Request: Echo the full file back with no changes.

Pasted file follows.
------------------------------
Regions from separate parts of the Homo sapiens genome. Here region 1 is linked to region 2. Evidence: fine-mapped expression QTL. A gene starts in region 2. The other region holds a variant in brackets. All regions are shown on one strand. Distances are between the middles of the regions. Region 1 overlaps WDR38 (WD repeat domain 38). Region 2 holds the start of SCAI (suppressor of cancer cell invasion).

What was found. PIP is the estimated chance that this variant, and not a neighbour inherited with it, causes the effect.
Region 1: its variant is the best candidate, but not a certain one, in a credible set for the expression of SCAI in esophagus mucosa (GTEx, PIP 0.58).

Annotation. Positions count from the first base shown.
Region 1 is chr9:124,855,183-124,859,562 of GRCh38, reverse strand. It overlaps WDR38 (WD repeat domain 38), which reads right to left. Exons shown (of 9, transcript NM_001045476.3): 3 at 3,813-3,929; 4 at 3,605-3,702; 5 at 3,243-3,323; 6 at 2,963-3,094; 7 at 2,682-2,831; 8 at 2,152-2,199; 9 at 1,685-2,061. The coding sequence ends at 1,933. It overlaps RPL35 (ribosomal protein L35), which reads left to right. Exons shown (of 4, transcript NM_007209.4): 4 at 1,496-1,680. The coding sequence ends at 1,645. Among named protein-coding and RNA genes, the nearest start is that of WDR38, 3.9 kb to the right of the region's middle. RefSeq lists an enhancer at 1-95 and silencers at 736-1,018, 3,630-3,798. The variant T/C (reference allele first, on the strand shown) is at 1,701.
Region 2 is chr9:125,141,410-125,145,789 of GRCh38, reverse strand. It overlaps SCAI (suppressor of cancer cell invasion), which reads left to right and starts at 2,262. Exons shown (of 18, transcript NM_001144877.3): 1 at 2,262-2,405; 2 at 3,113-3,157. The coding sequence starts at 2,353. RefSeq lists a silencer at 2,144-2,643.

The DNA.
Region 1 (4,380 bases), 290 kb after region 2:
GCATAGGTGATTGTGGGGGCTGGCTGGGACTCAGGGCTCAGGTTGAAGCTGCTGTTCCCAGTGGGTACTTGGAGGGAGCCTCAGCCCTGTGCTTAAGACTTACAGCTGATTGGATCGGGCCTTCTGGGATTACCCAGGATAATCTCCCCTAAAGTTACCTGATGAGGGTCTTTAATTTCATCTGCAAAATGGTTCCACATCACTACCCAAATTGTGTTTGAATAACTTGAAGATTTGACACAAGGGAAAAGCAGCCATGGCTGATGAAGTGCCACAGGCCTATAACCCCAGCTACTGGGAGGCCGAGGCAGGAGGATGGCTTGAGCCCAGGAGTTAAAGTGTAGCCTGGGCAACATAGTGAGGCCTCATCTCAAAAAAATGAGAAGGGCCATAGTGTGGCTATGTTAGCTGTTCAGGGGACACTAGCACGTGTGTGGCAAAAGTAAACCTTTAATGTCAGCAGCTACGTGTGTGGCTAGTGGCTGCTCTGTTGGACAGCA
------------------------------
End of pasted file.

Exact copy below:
Regions from separate parts of the Homo sapiens genome. Here region 1 is linked to region 2. Evidence: fine-mapped expression QTL. A gene starts in region 2. The other region holds a variant in brackets. All regions are shown on one strand. Distances are between the middles of the regions. Region 1 overlaps WDR38 (WD repeat domain 38). Region 2 holds the start of SCAI (suppressor of cancer cell invasion).

What was found. PIP is the estimated chance that this variant, and not a neighbour inherited with it, causes the effect.
Region 1: its variant is the best candidate, but not a certain one, in a credible set for the expression of SCAI in esophagus mucosa (GTEx, PIP 0.58).

Annotation. Positions count from the first base shown.
Region 1 is chr9:124,855,183-124,859,562 of GRCh38, reverse strand. It overlaps WDR38 (WD repeat domain 38), which reads right to left. Exons shown (of 9, transcript NM_001045476.3): 3 at 3,813-3,929; 4 at 3,605-3,702; 5 at 3,243-3,323; 6 at 2,963-3,094; 7 at 2,682-2,831; 8 at 2,152-2,199; 9 at 1,685-2,061. The coding sequence ends at 1,933. It overlaps RPL35 (ribosomal protein L35), which reads left to right. Exons shown (of 4, transcript NM_007209.4): 4 at 1,496-1,680. The coding sequence ends at 1,645. Among named protein-coding and RNA genes, the nearest start is that of WDR38, 3.9 kb to the right of the region's middle. RefSeq lists an enhancer at 1-95 and silencers at 736-1,018, 3,630-3,798. The variant T/C (reference allele first, on the strand shown) is at 1,701.
Region 2 is chr9:125,141,410-125,145,789 of GRCh38, reverse strand. It overlaps SCAI (suppressor of cancer cell invasion), which reads left to right and starts at 2,262. Exons shown (of 18, transcript NM_001144877.3): 1 at 2,262-2,405; 2 at 3,113-3,157. The coding sequence starts at 2,353. RefSeq lists a silencer at 2,144-2,643.

The DNA.
Region 1 (4,380 bases), 290 kb after region 2:
GCATAGGTGATTGTGGGGGCTGGCTGGGACTCAGGGCTCAGGTTGAAGCTGCTGTTCCCAGTGGGTACTTGGAGGGAGCCTCAGCCCTGTGCTTAAGACTTACAGCTGATTGGATCGGGCCTTCTGGGATTACCCAGGATAATCTCCCCTAAAGTTACCTGATGAGGGTCTTTAATTTCATCTGCAAAATGGTTCCACATCACTACCCAAATTGTGTTTGAATAACTTGAAGATTTGACACAAGGGAAAAGCAGCCATGGCTGATGAAGTGCCACAGGCCTATAACCCCAGCTACTGGGAGGCCGAGGCAGGAGGATGGCTTGAGCCCAGGAGTTAAAGTGTAGCCTGGGCAACATAGTGAGGCCTCATCTCAAAAAAATGAGAAGGGCCATAGTGTGGCTATGTTAGCTGTTCAGGGGACACTAGCACGTGTGTGGCAAAAGTAAACCTTTAATGTCAGCAGCTACGTGTGTGGCTAGTGGCTGCTCTGTTGGACAGCA